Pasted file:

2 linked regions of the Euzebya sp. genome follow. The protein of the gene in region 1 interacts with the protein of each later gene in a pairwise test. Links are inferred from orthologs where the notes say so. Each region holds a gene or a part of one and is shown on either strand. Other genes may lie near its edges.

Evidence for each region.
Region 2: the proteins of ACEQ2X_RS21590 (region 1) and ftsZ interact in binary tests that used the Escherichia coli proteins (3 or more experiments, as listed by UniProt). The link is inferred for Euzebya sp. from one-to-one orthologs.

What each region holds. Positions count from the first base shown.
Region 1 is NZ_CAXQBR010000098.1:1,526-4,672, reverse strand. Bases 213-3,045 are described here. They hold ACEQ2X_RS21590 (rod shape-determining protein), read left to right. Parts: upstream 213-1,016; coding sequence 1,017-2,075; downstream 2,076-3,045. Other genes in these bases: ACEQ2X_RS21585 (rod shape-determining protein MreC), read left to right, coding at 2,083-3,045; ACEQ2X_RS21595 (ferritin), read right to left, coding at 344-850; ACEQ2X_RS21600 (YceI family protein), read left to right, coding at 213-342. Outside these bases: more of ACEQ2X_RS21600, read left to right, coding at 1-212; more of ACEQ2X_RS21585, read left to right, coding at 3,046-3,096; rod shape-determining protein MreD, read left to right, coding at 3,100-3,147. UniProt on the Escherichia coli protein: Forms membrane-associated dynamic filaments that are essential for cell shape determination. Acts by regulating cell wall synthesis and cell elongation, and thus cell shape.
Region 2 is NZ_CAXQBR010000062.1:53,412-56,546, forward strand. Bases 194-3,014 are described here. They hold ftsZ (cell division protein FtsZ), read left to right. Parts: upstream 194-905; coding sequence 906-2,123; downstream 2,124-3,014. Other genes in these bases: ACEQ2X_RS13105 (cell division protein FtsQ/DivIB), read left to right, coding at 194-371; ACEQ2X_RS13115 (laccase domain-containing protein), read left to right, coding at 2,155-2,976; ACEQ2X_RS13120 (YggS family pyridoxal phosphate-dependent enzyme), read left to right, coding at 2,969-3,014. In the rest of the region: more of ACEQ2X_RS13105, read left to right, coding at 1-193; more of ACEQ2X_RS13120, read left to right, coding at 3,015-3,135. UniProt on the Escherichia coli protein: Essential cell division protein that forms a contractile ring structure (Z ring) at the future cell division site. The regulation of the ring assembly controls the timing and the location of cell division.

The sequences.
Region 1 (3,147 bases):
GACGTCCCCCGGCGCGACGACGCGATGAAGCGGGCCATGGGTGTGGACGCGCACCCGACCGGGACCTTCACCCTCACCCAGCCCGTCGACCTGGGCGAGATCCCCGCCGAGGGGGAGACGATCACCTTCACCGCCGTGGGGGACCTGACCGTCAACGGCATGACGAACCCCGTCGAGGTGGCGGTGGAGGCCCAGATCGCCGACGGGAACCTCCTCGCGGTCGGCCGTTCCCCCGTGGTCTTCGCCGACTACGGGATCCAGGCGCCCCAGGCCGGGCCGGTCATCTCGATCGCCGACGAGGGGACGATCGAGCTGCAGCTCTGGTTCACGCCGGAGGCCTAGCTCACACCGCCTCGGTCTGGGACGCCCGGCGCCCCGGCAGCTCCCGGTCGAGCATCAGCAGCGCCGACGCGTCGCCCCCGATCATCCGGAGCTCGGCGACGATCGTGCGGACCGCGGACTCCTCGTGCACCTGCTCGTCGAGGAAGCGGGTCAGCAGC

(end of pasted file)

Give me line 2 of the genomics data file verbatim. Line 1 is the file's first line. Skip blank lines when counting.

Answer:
Evidence for each region.